Compiled by FRANK DILLON
How to Solve almost Any Problem
by Alan Barker
Barker, a communications skills trainer, has written this book to help those who are stuck, and it provides a useful road map for those suffering from indecision.
It’s not just a question of how much attention we pay to a problem, it’s the kind of attention that matters, he says. Human beings differ from other animals because we can change the way we think about a problem and this is the premise of the book – how to think about problems in different ways.
Barker identifies four basic problem solving styles: analysts, explorer, engineer and designer. To become better problem solvers, we need to identify our core style and then try to move out of our comfort zone by adopting different styles.
Becoming more versatile problem solvers increases our effectiveness, gives us more control over the issues that affect us and increases our power to influence events. This allows us to take fuller ownership of the problems we encounter, he says.
He goes on to identify four problems. The first, puzzles, either are or can be seen as technical problems and can be solved by using the skills style of an analyst and engineer. Headaches, meanwhile, require an imaginative combination of thinking styles. Plans require analyst and engineer skill sets. Dreams, meanwhile, which could involve developing an innovative product, favour the explorer and the designer style.
by Guy Lawson
One World €16.99
Subtitled “The Secret Market and the World’s Wildest Con”, Lawson tells the story of the Bayou Hedge Fund, a $450million Ponzi scheme that imploded in 2005.
The story is as much about the colourful Samuel Israel III, Bayou’s CEO, who is serving a 20-year prison sentence for fraud with an additional two years for faking his suicide.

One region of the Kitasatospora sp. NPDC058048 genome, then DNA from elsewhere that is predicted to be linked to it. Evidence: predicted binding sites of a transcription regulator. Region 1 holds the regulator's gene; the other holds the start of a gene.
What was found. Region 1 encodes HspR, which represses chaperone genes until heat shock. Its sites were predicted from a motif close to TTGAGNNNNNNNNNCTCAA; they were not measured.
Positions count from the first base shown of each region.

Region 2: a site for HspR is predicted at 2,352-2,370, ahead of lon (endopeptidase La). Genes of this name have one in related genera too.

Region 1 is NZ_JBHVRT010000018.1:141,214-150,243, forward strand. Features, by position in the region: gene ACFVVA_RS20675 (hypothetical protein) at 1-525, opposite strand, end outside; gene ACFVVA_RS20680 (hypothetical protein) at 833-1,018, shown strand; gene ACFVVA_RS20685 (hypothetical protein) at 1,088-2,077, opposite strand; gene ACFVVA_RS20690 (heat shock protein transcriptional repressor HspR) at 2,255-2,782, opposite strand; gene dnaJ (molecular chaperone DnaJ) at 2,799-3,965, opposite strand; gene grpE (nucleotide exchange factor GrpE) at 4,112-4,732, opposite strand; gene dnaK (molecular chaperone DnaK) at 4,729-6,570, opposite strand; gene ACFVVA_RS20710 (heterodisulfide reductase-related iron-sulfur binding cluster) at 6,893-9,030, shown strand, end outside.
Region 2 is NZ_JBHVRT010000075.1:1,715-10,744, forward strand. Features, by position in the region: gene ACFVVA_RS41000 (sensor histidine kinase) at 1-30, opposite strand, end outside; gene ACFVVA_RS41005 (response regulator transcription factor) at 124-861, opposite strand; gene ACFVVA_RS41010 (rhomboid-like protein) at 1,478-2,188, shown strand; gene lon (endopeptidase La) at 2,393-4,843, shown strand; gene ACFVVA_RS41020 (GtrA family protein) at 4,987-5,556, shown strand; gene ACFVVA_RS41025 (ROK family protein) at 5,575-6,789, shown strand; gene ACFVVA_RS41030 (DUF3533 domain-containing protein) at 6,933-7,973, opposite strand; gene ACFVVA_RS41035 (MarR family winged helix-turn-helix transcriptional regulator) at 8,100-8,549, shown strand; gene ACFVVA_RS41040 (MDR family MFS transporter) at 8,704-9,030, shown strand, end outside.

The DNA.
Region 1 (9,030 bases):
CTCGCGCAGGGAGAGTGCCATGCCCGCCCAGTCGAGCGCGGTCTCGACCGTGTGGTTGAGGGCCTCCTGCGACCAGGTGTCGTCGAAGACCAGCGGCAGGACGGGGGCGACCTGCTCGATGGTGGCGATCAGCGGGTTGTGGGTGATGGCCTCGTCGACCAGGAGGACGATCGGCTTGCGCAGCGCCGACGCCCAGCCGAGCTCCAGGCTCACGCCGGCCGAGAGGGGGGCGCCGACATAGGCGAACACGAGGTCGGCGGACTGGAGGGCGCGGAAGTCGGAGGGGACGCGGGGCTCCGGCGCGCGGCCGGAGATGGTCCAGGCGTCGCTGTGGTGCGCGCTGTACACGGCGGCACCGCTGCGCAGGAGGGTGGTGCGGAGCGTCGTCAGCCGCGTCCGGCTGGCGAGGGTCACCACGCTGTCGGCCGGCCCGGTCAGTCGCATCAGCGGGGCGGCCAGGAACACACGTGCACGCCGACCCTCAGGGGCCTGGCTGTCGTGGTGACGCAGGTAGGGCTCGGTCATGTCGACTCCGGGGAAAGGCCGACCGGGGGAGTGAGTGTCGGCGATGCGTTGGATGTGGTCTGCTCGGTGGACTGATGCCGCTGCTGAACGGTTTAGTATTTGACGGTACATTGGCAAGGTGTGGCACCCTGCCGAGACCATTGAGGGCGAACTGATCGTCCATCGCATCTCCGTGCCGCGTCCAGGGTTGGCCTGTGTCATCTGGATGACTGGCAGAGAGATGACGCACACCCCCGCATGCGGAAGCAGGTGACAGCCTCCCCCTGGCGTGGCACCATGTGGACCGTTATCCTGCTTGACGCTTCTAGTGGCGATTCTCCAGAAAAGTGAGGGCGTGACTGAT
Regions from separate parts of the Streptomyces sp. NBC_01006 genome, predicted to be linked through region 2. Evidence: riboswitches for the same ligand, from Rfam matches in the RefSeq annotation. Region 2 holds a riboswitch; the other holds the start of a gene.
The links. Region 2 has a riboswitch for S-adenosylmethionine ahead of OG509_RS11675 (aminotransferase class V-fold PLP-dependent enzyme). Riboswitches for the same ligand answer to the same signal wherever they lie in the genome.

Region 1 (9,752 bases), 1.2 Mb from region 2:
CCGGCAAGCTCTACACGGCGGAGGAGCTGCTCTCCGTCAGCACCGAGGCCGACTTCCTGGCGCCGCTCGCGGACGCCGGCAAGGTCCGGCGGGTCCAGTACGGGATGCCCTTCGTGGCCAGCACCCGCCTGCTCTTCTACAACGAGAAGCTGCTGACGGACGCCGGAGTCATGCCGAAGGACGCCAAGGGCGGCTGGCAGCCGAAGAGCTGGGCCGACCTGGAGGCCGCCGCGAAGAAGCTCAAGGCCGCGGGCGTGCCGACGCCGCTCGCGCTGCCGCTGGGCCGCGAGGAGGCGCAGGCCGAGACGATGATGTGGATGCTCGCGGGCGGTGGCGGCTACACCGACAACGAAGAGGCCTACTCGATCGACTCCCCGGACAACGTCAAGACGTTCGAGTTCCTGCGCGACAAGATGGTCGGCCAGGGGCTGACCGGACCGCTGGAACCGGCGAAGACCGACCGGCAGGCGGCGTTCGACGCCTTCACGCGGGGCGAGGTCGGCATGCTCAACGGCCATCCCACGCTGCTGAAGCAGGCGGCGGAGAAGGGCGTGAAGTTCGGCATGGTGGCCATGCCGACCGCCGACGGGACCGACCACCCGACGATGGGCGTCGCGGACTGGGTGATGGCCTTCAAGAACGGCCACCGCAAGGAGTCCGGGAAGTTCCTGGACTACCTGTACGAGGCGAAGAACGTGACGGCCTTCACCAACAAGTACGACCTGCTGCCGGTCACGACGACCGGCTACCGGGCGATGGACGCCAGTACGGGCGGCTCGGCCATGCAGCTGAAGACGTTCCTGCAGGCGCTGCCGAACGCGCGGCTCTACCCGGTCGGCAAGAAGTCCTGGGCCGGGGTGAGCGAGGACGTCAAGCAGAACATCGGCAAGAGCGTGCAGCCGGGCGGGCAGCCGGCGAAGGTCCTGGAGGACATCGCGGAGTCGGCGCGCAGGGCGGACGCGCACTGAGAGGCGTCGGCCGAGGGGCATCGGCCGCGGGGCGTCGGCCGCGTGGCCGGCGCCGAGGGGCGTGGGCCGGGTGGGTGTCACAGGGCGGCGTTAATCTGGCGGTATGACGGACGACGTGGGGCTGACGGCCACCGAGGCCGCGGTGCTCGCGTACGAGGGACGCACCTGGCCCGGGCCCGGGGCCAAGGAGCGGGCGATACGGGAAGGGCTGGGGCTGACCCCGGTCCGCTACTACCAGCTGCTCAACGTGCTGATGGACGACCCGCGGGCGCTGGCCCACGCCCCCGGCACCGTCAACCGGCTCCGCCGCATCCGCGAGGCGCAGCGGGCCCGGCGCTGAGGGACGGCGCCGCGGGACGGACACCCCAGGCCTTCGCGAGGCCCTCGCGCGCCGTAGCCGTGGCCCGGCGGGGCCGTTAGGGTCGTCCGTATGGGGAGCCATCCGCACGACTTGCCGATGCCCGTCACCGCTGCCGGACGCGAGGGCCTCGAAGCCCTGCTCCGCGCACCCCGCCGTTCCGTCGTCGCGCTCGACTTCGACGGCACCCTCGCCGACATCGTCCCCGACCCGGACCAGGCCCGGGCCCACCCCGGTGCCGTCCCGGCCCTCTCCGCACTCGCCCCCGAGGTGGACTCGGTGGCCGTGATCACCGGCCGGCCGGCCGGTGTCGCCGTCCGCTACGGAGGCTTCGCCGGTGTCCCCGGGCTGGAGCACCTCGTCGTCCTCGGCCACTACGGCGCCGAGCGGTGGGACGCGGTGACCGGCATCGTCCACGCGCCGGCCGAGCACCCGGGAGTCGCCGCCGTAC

The author gained access to Israel in prison and says he spent hundreds of hours interviewing him as well as countless other people.
Charting the fraudster’s origins from his boyhood in New Orleans where he developed an early ambition to make it on Wall Street, Lawson appears to have developed something of a fondness for Israel and says he is convinced that he is sincerely remorseful for his actions.
Though he says he doubted some of the stories Israel told him, given his propensity to spin yarns, in virtually every instance where his accounts could be corroborated, the stories checked out.
He does qualify this with a health warning nonetheless, noting that there are twists and turns in this take that have to be taken on his word alone. Israel is, after all, a convicted conman.
The book is certainly exhaustively researched and has the pace and drama of a novel. However, readers not familiar with financial markets may find it heavy going on occasions.
by Alan Barnard and Chris Parker
Kogan Page €24.99
This is a book about how to achieve success in communications, written by two experienced campaigners. Barnard worked for the Labour Party in the UK, helping to modernise the party strategy in the run-up to the election of Tony Blair in 1997. Parker is a business consultant and trainer.
The book explains the principles of the model developed by leading professionals in communications and campaigning to create influence and change at the highest levels in business, politics and society.
The best campaigns create change through the telling of a compelling story that engages the audience emotionally as well as rationally, and that story needs be structured, sequenced and planned to create an emotional response, the authors note.
The book has a strong emphasis on understanding the psychology of decision-making, and understanding different personality types and how to influence them in different ways. It is important to realise, for example, that people can make the same decision, demonstrate the same behaviours, work to achieve the same outcome for very different reasons. It is wrong, however, to presume that people who are behaving the same way to achieve the same goal can automatically be motivated in the same way, say Barnard and Parker.
This is a useful book packed with a variety of models, methodologies and case studies.